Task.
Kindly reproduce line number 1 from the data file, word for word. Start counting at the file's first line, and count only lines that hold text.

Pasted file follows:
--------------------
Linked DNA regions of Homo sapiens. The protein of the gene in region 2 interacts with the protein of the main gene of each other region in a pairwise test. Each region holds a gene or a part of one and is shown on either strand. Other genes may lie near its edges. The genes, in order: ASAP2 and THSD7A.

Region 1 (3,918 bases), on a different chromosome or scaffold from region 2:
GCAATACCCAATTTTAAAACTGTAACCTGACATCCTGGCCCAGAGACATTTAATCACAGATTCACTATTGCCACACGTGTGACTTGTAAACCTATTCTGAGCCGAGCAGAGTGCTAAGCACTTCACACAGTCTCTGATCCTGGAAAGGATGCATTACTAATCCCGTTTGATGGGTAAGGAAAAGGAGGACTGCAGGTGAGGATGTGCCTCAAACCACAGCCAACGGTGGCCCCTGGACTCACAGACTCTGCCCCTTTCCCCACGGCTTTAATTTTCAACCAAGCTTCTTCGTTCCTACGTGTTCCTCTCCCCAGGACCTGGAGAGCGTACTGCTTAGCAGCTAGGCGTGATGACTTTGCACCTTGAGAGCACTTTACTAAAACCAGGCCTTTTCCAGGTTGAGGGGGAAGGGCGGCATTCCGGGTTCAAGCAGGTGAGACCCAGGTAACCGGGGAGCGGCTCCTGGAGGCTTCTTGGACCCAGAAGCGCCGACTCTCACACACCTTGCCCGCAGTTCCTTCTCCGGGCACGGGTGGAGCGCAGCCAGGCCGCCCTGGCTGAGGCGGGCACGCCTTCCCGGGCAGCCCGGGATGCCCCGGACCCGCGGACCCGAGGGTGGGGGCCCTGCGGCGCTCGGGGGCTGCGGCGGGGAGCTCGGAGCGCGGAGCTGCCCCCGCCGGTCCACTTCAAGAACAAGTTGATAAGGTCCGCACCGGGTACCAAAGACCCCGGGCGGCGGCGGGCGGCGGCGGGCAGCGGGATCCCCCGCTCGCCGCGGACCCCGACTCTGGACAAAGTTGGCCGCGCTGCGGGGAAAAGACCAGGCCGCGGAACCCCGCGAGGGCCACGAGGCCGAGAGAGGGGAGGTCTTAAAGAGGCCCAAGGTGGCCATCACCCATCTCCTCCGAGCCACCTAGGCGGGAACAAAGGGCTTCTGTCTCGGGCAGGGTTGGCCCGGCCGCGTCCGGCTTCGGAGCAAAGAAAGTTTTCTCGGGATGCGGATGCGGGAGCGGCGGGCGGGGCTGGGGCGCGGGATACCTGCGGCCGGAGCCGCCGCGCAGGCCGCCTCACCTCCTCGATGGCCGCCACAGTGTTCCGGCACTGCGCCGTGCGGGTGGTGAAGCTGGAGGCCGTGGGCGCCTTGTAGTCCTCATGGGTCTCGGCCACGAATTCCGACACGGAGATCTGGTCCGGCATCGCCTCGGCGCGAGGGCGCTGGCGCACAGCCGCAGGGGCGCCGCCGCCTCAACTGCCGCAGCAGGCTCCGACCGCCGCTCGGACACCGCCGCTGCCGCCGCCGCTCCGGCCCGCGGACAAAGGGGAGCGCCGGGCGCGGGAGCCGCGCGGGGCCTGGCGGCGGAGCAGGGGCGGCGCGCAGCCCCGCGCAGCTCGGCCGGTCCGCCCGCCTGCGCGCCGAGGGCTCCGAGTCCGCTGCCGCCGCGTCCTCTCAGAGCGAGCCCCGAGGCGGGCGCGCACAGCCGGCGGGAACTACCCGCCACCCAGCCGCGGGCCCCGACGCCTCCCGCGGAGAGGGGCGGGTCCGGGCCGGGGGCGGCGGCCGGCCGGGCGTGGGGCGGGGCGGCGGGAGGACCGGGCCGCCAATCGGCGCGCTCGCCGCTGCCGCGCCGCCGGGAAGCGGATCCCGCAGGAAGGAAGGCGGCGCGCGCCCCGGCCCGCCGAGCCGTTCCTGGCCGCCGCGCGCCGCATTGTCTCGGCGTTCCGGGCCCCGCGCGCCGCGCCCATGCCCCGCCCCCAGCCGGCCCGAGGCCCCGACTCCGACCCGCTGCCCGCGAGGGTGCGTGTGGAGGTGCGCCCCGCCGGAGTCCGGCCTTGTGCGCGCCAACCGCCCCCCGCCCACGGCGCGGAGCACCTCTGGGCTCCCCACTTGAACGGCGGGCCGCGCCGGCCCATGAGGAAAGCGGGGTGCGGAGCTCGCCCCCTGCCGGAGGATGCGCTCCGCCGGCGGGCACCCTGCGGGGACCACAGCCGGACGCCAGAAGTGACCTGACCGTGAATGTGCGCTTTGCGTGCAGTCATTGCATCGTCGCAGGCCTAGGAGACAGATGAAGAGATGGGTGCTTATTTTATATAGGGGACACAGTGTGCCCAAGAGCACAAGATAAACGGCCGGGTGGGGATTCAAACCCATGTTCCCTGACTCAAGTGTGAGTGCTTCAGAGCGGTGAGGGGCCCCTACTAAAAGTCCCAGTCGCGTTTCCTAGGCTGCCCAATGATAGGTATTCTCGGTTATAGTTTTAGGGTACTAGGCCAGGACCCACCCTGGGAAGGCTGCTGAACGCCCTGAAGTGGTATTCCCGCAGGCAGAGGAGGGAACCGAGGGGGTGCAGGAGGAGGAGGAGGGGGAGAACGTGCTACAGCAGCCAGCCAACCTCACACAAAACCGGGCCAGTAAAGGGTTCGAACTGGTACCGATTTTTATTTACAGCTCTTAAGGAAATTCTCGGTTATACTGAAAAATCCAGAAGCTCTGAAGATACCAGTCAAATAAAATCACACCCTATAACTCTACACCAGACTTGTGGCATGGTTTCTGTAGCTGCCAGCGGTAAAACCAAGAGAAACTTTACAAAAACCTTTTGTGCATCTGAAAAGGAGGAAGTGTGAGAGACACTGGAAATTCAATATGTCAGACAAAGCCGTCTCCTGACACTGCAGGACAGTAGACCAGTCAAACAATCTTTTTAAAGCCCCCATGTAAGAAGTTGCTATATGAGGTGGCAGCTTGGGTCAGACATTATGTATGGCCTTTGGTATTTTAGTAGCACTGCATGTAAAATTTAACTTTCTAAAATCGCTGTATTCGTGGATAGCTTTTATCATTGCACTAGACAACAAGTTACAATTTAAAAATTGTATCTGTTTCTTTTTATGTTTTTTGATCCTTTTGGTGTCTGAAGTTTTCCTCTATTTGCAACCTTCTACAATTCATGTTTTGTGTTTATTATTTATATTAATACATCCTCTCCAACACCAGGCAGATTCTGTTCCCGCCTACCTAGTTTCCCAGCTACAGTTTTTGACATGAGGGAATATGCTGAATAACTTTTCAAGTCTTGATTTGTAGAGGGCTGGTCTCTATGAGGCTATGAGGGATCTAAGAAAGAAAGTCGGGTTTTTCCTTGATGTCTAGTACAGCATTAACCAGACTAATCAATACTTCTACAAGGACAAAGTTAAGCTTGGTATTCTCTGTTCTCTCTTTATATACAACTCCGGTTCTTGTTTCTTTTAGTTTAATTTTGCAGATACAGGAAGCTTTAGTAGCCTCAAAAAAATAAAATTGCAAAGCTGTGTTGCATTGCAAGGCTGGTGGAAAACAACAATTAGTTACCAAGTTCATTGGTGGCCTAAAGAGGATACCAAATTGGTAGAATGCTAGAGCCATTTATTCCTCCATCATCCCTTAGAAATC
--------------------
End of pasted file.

Linked DNA regions of Homo sapiens. The protein of the gene in region 2 interacts with the protein of the main gene of each other region in a pairwise test. Each region holds a gene or a part of one and is shown on either strand. Other genes may lie near its edges. The genes, in order: ASAP2 and THSD7A.